“The company is willfully giving up money. It’s damaged its reputation by lending its voice and its resources to those who want to abolish the Second Amendment, even while the vast majority of … citizens support the amendment,” Almasi said.
“Thirty percent of Americans own guns and another 11 percent live with someone who does. Now you’ve alienated them.”
Will Dick’s regret its anti-gun positions?
According to Fox Business Network, Dick’s has made up for its losses in firearms-related sales in other areas and the stock has risen by 13 percent over the past month.
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Liberals like the crew at ThinkProgress are crowing that that proves the Dick’s critics are wrong, but it could well be a short-term effect from the political moment. Dick’s got a lot of headlines out of its anti-gun stance, and liberals could well have decided to patronize the stories because of the publicity.
In the long-term, though, Dick’s has a vested interest in pleasing its outdoors customer base, and its anti-gun decision was a flagrant snub to millions of Americans who could well have been spending their money at Dick’s instead of at a competitor. And shareholders don’t like having company executives who are “willfully giving up money.”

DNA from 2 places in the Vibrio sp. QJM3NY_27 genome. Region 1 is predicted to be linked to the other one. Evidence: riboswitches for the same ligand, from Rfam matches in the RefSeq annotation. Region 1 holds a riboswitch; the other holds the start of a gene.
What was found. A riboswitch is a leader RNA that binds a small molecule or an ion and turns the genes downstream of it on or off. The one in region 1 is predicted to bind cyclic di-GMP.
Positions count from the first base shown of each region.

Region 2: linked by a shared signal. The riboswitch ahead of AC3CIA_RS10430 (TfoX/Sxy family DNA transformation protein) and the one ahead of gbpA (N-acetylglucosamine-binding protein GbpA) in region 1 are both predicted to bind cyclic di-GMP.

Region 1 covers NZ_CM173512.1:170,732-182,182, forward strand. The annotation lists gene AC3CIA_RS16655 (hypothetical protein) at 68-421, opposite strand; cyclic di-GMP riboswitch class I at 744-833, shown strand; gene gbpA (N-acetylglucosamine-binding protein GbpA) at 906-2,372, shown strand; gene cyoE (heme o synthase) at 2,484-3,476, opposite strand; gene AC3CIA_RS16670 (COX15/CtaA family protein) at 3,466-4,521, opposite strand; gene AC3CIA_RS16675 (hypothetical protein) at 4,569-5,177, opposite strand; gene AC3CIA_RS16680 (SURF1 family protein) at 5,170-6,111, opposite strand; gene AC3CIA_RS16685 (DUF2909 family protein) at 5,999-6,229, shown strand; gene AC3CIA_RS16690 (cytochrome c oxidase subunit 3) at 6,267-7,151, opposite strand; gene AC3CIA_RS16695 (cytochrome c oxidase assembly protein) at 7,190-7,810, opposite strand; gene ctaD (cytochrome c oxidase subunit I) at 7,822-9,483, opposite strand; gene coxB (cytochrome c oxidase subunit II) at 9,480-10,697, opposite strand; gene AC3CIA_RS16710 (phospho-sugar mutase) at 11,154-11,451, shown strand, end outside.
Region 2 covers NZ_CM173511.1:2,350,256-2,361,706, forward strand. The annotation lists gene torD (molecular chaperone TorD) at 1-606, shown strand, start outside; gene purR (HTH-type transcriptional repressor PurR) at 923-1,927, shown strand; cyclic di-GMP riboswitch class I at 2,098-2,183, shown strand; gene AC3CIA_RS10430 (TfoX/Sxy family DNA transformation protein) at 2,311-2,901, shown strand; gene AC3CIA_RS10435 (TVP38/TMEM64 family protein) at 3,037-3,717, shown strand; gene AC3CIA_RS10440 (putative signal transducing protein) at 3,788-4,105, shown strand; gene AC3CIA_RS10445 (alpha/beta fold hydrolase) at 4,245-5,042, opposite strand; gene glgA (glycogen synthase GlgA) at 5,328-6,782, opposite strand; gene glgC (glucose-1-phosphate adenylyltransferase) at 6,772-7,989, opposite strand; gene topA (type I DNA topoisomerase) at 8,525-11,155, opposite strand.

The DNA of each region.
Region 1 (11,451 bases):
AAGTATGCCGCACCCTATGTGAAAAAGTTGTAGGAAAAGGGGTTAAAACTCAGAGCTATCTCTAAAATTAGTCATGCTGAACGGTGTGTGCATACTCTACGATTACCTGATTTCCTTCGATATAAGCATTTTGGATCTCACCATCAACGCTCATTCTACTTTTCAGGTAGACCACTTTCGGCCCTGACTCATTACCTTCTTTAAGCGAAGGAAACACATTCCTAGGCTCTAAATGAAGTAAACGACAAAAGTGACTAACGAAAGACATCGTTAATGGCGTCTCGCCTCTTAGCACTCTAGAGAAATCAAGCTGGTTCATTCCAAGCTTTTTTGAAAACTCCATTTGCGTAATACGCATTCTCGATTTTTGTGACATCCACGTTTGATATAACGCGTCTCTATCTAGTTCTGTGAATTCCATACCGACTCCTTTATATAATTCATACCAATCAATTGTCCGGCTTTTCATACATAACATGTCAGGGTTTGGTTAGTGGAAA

It’s likely not the last time Dick’s shareholders rake the company execs over the coals.
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Considering the chaotic and splintered condition of our Nation and the broken nature of our Christian church, just about anything could happen. The Nation and Christians has to do several things. We need to walk Circumspectly paying close attention to everything around us, pray for discernment, strength and a national Christian revival. We must join together with our real conservative leadership and get rid of the Shadow Government and Drain the Swamp. We know, according to Bible prophecy, that we will suffer the period of a one world order and Christians will be under great persecution, however, only God knows the appointed time. It is my studied opinion, that the time has not yet come, and for the Christian and the Nation to continue to move through life as a free Nation, we must crush liberalism’s plan for globalization. Pray with me for revival, with the heart of 2nd Chron 7:14.